3 warning signs of fundraising Bogus Shiny Objects

Every consultant or agency person knows a dirty little secret about serving nonprofits: Shiny Objects Sell. We know we have a much better chance of getting hired by a nonprofit if we show Shiny Objects.

Shiny Objects are anything new. Anything you haven’t done before. Shiny Objects have unlimited promise. Anything wonderful could happen with a Shiny Object.

Ordinary Objects — things like direct mail — have known promise. We can predict with some accuracy what will happen with a well-run direct mail program. Which is boring to many nonprofit executives.

Some Shiny Objects are going to deliver on their promise — they’re going to change the game for everyone, especially those who figure them out early.

But most Shiny Objects will fail miserably. That’s just a fact of life: Most new things are bogus. A few are good.

And it’s almost impossible to tell the difference between a Breakthrough Shiny Object and a Bogus Shiny Object — until the I-told-you-so stage of success or failure.

I can give you a little help by showing you some warning signs of Bogus Shiny Objects:


  • Some Bogus Shiny Objects promise to raise funds with little or no effort. Sorry — fundraising is hard work no matter how you tackle it. Anyone who promises otherwise is either clueless or a fraud.
  • Some Bogus Shiny Objects depend on connecting with some new demographic that doesn’t give now. If they don’t give now, you aren’t going to change their psychology with technology.
  • Some Bogus Shiny Objects promise to deliver non-measurable wonderfulness. This may not be the fault of the Shiny Object itself, but of the people promising to implement it. If they’re pushing nonmeasurable results, they are charlatans.

Shiny Objects require a high level of alertness. They can cost you a lot if you aren’t applying all your wits.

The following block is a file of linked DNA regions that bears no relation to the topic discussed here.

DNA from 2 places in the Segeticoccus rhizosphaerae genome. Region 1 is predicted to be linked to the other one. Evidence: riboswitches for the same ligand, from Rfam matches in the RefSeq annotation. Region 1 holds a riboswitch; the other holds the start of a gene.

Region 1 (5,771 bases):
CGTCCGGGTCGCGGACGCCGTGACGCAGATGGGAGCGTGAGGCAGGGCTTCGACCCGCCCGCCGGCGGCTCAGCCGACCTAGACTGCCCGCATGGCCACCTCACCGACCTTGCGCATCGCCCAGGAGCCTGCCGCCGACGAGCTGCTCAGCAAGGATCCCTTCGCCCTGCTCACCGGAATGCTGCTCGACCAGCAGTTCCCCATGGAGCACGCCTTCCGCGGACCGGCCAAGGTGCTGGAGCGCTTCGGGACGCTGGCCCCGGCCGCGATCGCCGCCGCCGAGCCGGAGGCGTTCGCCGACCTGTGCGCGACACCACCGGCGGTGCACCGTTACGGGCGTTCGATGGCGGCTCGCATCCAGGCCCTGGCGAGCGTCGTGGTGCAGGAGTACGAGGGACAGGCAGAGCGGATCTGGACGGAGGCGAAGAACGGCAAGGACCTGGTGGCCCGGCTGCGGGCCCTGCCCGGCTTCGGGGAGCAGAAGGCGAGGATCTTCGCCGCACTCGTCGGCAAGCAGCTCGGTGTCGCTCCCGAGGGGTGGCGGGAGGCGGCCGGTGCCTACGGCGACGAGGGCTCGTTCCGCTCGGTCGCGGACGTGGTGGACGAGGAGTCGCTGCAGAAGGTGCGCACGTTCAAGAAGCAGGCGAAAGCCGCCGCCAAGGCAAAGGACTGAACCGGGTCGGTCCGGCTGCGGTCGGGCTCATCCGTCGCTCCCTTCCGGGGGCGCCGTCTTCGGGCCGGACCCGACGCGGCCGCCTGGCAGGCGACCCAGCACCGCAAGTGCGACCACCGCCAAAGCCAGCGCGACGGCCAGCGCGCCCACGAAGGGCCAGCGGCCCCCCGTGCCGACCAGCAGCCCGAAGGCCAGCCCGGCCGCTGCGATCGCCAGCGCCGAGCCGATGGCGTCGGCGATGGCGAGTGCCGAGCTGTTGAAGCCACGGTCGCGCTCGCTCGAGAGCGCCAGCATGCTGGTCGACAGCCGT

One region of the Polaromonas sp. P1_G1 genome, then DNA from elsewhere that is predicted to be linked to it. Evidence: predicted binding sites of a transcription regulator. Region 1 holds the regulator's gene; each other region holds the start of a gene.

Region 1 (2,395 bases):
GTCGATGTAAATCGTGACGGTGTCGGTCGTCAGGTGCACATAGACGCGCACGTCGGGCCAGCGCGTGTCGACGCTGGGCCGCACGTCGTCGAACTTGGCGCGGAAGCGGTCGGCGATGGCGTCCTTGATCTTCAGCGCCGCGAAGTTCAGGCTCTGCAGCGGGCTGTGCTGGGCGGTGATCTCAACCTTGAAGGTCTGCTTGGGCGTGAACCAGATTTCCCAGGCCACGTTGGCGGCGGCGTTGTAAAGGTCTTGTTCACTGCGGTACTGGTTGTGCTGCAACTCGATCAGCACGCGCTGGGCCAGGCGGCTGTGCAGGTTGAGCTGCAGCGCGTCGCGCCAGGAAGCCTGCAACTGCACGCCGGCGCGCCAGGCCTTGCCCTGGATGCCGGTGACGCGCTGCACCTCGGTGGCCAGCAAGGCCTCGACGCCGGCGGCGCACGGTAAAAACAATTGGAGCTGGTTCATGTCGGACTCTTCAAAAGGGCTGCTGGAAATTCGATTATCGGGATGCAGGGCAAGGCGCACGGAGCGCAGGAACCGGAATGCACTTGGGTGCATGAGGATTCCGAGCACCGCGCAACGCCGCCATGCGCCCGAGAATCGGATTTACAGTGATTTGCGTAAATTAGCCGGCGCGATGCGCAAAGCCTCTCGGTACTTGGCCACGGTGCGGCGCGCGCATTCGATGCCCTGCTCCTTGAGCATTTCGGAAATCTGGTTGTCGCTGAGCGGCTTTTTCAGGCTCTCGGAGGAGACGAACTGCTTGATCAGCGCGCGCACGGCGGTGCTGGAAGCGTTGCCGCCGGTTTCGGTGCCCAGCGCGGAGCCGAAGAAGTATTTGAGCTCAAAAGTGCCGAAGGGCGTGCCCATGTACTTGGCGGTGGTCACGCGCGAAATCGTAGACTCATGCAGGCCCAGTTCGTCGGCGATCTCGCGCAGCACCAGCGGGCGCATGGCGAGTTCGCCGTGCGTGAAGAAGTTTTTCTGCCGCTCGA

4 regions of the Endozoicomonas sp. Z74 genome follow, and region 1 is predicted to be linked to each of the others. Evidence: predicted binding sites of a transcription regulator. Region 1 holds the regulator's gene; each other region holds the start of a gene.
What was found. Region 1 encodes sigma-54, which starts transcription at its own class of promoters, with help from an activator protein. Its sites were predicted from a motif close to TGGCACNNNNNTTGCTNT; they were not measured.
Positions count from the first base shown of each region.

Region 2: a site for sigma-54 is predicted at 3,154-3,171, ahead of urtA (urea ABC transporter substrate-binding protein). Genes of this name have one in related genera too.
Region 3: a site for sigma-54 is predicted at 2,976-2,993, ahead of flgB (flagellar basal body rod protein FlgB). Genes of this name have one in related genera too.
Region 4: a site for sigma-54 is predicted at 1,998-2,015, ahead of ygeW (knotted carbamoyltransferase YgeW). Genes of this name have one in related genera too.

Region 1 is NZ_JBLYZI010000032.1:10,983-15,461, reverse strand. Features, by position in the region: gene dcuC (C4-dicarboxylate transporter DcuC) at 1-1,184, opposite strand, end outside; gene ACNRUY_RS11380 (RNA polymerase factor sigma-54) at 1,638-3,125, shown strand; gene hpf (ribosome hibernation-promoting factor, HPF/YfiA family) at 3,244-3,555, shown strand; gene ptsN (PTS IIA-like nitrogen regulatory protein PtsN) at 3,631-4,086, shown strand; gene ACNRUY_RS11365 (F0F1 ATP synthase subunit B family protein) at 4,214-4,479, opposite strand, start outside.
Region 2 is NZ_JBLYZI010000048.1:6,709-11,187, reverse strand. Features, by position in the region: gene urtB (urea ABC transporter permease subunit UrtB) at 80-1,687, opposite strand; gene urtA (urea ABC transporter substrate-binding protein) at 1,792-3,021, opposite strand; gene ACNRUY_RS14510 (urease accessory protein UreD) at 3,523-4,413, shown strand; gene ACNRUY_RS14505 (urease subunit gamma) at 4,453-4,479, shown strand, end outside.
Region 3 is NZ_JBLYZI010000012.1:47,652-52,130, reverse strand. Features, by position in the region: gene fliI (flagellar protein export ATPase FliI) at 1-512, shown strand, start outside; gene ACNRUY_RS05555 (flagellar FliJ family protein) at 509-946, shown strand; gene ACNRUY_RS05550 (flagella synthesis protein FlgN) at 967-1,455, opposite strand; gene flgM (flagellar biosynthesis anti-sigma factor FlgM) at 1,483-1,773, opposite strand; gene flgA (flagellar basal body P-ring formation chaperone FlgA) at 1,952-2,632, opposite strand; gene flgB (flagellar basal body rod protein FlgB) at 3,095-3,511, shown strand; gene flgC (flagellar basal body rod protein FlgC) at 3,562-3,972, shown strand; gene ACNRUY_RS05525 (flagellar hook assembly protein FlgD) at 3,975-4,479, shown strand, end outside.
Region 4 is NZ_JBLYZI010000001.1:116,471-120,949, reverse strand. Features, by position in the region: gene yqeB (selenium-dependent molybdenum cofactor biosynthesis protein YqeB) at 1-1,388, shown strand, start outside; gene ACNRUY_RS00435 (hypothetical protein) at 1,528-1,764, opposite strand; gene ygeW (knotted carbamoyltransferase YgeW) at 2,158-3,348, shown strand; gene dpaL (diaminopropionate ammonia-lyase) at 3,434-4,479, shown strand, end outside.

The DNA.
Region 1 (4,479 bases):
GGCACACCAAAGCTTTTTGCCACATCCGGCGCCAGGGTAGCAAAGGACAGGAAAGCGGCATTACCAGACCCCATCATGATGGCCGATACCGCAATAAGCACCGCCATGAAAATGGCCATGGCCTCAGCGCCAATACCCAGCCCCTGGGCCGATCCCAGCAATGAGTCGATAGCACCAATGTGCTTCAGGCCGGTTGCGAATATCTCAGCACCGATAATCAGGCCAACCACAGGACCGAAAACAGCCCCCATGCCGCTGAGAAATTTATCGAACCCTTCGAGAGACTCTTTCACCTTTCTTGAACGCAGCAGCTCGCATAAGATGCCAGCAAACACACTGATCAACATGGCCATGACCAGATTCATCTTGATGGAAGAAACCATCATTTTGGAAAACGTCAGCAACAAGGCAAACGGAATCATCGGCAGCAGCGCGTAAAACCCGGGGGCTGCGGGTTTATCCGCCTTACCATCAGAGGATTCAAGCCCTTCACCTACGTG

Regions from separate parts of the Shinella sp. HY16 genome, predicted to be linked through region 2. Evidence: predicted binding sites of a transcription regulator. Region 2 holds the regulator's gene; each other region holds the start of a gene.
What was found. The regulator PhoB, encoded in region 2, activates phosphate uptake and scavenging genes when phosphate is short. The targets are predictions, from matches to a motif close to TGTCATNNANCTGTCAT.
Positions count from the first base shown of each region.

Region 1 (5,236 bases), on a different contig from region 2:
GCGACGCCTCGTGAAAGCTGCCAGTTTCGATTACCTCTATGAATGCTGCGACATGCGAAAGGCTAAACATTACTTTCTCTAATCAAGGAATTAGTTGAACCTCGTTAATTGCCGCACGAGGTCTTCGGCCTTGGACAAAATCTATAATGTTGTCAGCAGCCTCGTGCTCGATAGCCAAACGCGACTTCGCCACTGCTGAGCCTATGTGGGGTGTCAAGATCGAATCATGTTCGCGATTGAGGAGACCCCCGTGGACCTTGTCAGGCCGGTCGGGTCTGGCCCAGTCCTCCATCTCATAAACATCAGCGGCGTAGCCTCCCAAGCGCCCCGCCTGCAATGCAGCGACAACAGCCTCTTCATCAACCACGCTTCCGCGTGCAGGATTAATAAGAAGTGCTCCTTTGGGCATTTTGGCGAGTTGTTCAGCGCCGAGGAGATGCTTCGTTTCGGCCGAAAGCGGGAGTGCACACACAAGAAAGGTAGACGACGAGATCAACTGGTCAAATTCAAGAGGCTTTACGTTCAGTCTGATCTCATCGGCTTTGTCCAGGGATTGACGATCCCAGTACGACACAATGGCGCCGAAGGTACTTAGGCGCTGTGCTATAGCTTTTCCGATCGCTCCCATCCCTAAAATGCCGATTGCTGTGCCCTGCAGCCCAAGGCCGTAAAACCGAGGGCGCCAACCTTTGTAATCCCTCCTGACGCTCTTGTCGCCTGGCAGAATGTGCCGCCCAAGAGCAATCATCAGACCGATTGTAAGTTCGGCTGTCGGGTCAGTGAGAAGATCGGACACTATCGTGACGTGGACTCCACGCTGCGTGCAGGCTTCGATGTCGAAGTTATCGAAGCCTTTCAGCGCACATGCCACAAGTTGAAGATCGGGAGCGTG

Comments

2 responses to “3 warning signs of fundraising Bogus Shiny Objects”

  1. Great post, Jeff! We’ve found that the companies that are most susceptible to this are those that lack a culture of measurement in the first place. It’s easy to be fooled into magic solutions when you already believe that your success is in the hands of fate or the whims of donors.

  2. Great post, Jeff! We’ve found that the companies that are most susceptible to this are those that lack a culture of measurement in the first place. It’s easy to be fooled into magic solutions when you already believe that your success is in the hands of fate or the whims of donors.

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The future of fundraising is not about social media, online video, or SEM. It’s not about any technology, medium, or technique. It’s about donors. If you need to raise funds from donors, you need to study them, respect them, and build everything you do around them. And the future? It’s already here. More.

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Jeff BrooksJeff Brooks has been serving the nonprofit community for more than 35 years and blogging about it since 2005. He considers fundraising the most noble of pursuits and hopes you’ll join him in that opinion. You can reach him at jeff [at] jeff-brooks [dot] com. More.


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The future of fundraising is not about social media, online video, or SEM. It’s not about any technology, medium, or technique. It’s about donors. If you need to raise funds from donors, you need to study them, respect them, and build everything you do around them. And the future? It’s already here. More.

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Jeff Brooks has been serving the nonprofit community for more than 30 years and blogging about it since 2005. He considers fundraising the most noble of pursuits and hopes you’ll join him in that opinion. You can reach him at jeff [at] jeff-brooks [dot] com.

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